Fear is a very real emotion for many leaders and often it has a prime seat at the table when tasked with making decisions, innovating, or trying new experiences. I remember once being told by a teacher, who was not impressed with my jungle gym skills, that I lacked a necessary level of fear. That always stuck with me, because while it didn't bother me at all to not look before I leaped, there were things that terrified me. What scares leaders is different for everybody . One leader might be terrified about delegating their responsibilities and then not even think twice about green lighting a new project with many unknowns. The reality is that things become less scary when the dialogue is open and honest. Nothing combats fear faster than having a conversation - whether it's with others or yourself. If you think about a common tactic of a...
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How Do You Measure Your Learning and Development ROI?

How Do You Measure Your Learning and Development ROI?
As more companies begin to invest in their employees in serious ways the need to track how that investment is paying off continues. No matter what the size or industry of your organization, if money is spent, the company needs to see how it will eventually boomerang back in. This is a good thing! However, the key to successfully tracking the ROI of leadership development and training is to not compare apples to oranges. Growing the engagement, trust, and authenticity of your employees isn't the same as tracking the ROI of a new piece of machinery. In our Fierce webinar , partner Dianna Kokoszka, President of Mega Achievement Productivity Systems (MAPS) Institute at Keller Williams, discusses how she measures ROI for Keller Williams' coaching and leadership development programs. Click here and listen to the ROI webinar, and download The ROI of Skillful Conversation: Relationship Advice for Measurable Business Results to...
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3 Tips to Motivate Your Employees by Tapping into the Love of the Team

3 Tips to Motivate Your Employees by Tapping into the Love of the Team
This Friday we celebrate the holiday of love: Valentine's Day. Despite what your company thinks of interoffice romance , tapping into the emotions of how your employees feel about their colleagues, themselves, and their organization can be a great way to build relationships, and thus, motivate them to show up even more engaged. For a lot of us, the people we spend most of our days with are our co-workers. While common business practice would say that it's not a good idea to say you love your colleagues or boss, the truth is many of us develop deep connections that are made up of respect, admiration, loyalty, and trust - all the components of a loving relationship. Below are 3 tips to motivate your employees to be more engaged by tapping into the love of the team. Tip #1: Teach Them How to Confront All healthy relationships have a certain...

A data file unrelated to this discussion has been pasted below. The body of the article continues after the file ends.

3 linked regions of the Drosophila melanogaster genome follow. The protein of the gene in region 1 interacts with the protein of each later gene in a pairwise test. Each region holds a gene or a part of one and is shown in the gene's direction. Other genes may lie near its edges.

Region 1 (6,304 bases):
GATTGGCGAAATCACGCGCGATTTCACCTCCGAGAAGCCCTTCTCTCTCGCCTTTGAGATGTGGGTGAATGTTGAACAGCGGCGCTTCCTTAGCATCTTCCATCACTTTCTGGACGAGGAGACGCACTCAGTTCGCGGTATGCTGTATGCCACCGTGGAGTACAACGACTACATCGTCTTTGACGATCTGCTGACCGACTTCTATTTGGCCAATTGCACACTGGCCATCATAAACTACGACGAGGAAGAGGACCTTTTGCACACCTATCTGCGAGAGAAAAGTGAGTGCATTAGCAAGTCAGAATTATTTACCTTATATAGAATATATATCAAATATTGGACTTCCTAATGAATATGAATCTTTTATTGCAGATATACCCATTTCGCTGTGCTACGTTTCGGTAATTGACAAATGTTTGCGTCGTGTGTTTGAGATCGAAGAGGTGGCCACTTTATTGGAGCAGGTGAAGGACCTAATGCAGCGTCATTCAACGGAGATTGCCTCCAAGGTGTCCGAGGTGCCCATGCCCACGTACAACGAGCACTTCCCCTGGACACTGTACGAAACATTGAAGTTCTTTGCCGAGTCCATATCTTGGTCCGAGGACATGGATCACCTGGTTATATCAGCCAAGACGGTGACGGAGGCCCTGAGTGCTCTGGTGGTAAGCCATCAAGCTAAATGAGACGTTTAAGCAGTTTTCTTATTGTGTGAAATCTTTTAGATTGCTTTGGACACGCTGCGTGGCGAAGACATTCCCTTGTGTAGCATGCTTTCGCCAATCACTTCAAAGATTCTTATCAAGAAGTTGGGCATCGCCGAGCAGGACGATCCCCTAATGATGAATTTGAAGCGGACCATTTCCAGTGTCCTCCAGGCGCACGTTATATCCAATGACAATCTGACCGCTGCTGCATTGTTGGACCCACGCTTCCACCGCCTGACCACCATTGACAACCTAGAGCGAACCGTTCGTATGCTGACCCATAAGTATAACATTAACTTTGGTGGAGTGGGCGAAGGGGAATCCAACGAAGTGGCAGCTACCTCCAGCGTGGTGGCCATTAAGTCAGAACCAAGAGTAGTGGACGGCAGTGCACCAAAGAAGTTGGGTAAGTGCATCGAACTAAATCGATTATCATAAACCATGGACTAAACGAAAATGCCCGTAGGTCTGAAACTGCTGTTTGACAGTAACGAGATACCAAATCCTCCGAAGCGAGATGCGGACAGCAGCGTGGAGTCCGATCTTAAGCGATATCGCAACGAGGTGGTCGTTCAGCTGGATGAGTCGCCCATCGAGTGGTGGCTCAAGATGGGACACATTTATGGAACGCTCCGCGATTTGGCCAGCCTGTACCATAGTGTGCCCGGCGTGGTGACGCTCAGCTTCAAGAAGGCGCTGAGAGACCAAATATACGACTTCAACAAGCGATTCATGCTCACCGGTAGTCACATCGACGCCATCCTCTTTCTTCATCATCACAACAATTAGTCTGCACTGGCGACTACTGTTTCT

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Leadership Tips: Be Accountable, Listen to Yourself

Leadership Tips: Be Accountable, Listen to Yourself
This month Fierce is focusing on listening , and that can apply to both listening to others and to yourself. One of the voices we tend to ignore often is actually our own. Perhaps it's because it comes from inside our own head that we immediately dismiss it, and it can prove more valuable than we give it credit. One of the principles of a Fierce Conversations is to obey your instinct , and the skill involved in doing that is not shutting down the internal conversation that is happening within yourself . Instead, this week be present to your internal dialogue, wrestle around with it, fight with it, praise it, and then, if appropriate, share it. Why? Because to ignore it would be a disservice. As humans we are gifted with a mind that is both known and mysterious. Our ability to reason, internally rationalize, and yes, talk to...
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Leadership Tips: Feedback Fuels a Transparent Culture

Leadership Tips: Feedback Fuels a Transparent Culture
This month I’ve talked about transparency and trust . It definitely got a reaction, and the dialogue got me thinking: What fuels a culture of transparency? For me, one very tangible aspect of a transparent culture  is one that provides constant and robust feedback, at all levels whether it’s top down or up the ladder. These are cultures that shy away from anonymous feedback, and instead, give the space to share positive and constructive feedback. Feedback conversations can be tough when the relationship is not there. The reason is because the relationship is built through prior conversations that are open and honest and  show that you care enough to put the energy into one another. This week ask yourself: How often do we provide feedback? Does that impact our transparency?

Daniel Pink: New Rules on Being Successful in Sales

Daniel Pink: New Rules on Being Successful in Sales